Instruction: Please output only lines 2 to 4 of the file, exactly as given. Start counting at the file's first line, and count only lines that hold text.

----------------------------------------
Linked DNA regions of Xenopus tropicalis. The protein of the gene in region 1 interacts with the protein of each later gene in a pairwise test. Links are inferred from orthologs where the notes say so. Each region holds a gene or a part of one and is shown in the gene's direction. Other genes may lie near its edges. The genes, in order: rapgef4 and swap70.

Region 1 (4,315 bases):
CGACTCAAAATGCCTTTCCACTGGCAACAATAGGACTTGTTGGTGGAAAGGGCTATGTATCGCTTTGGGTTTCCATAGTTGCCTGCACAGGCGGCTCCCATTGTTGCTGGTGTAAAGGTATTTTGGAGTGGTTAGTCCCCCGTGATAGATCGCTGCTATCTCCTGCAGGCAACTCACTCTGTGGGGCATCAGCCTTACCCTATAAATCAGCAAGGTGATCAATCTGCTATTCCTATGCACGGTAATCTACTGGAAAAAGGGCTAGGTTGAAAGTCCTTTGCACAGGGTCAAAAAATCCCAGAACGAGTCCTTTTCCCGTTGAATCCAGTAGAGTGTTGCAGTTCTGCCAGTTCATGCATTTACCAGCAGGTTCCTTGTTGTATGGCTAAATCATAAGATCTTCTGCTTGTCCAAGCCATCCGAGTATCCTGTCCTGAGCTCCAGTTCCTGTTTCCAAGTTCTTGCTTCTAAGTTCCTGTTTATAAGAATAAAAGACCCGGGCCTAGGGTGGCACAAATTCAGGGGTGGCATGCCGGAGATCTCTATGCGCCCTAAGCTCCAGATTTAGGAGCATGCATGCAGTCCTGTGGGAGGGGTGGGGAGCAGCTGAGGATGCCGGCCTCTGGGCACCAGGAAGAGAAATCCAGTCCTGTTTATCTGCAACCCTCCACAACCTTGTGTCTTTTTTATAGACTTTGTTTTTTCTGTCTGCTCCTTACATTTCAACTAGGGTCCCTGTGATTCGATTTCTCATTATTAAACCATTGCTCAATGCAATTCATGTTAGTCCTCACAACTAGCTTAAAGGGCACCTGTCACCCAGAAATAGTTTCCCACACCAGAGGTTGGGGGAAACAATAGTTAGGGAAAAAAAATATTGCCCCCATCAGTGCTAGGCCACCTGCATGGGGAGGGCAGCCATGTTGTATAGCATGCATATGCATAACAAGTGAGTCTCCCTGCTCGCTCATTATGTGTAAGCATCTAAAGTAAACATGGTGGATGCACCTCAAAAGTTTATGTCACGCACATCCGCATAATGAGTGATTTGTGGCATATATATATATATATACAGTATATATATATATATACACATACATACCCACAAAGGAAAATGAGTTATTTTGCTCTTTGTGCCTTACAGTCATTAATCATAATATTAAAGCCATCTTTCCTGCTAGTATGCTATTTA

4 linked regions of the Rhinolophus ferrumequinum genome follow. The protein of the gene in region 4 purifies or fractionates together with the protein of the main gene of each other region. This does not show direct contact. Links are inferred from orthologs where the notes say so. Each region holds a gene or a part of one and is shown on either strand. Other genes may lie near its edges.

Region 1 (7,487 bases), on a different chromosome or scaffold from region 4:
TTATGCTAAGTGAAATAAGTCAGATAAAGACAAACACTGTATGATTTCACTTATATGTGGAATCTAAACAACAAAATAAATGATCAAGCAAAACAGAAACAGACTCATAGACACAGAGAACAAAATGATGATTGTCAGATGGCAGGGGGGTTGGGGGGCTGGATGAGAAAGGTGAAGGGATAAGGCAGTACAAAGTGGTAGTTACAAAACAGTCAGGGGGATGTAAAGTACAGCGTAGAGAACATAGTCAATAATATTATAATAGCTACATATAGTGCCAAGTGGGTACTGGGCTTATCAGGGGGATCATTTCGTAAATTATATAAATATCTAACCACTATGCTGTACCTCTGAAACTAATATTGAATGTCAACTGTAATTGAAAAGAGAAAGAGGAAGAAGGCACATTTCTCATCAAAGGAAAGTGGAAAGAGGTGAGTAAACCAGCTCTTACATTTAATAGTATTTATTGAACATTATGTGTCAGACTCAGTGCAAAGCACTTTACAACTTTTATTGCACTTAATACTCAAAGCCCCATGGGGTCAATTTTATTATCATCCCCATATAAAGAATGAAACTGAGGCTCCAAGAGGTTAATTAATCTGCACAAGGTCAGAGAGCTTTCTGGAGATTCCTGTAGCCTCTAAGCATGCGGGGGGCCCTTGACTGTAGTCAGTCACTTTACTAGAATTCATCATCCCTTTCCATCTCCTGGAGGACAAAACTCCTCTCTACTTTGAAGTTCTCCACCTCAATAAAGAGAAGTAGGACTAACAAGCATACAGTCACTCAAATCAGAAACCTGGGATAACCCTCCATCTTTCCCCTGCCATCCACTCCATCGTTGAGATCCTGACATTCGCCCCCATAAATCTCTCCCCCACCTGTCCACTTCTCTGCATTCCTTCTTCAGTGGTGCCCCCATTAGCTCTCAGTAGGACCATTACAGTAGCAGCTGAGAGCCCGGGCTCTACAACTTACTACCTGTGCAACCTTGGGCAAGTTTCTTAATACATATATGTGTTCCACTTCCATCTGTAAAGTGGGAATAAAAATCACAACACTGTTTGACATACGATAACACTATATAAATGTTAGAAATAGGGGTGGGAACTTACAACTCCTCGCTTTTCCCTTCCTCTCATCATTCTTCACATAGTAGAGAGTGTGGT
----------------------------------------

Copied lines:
Region 1 (4,315 bases):
CGACTCAAAATGCCTTTCCACTGGCAACAATAGGACTTGTTGGTGGAAAGGGCTATGTATCGCTTTGGGTTTCCATAGTTGCCTGCACAGGCGGCTCCCATTGTTGCTGGTGTAAAGGTATTTTGGAGTGGTTAGTCCCCCGTGATAGATCGCTGCTATCTCCTGCAGGCAACTCACTCTGTGGGGCATCAGCCTTACCCTATAAATCAGCAAGGTGATCAATCTGCTATTCCTATGCACGGTAATCTACTGGAAAAAGGGCTAGGTTGAAAGTCCTTTGCACAGGGTCAAAAAATCCCAGAACGAGTCCTTTTCCCGTTGAATCCAGTAGAGTGTTGCAGTTCTGCCAGTTCATGCATTTACCAGCAGGTTCCTTGTTGTATGGCTAAATCATAAGATCTTCTGCTTGTCCAAGCCATCCGAGTATCCTGTCCTGAGCTCCAGTTCCTGTTTCCAAGTTCTTGCTTCTAAGTTCCTGTTTATAAGAATAAAAGACCCGGGCCTAGGGTGGCACAAATTCAGGGGTGGCATGCCGGAGATCTCTATGCGCCCTAAGCTCCAGATTTAGGAGCATGCATGCAGTCCTGTGGGAGGGGTGGGGAGCAGCTGAGGATGCCGGCCTCTGGGCACCAGGAAGAGAAATCCAGTCCTGTTTATCTGCAACCCTCCACAACCTTGTGTCTTTTTTATAGACTTTGTTTTTTCTGTCTGCTCCTTACATTTCAACTAGGGTCCCTGTGATTCGATTTCTCATTATTAAACCATTGCTCAATGCAATTCATGTTAGTCCTCACAACTAGCTTAAAGGGCACCTGTCACCCAGAAATAGTTTCCCACACCAGAGGTTGGGGGAAACAATAGTTAGGGAAAAAAAATATTGCCCCCATCAGTGCTAGGCCACCTGCATGGGGAGGGCAGCCATGTTGTATAGCATGCATATGCATAACAAGTGAGTCTCCCTGCTCGCTCATTATGTGTAAGCATCTAAAGTAAACATGGTGGATGCACCTCAAAAGTTTATGTCACGCACATCCGCATAATGAGTGATTTGTGGCATATATATATATATATACAGTATATATATATATATACACATACATACCCACAAAGGAAAATGAGTTATTTTGCTCTTTGTGCCTTACAGTCATTAATCATAATATTAAAGCCATCTTTCCTGCTAGTATGCTATTTA

4 linked regions of the Rhinolophus ferrumequinum genome follow. The protein of the gene in region 4 purifies or fractionates together with the protein of the main gene of each other region. This does not show direct contact. Links are inferred from orthologs where the notes say so. Each region holds a gene or a part of one and is shown on either strand. Other genes may lie near its edges.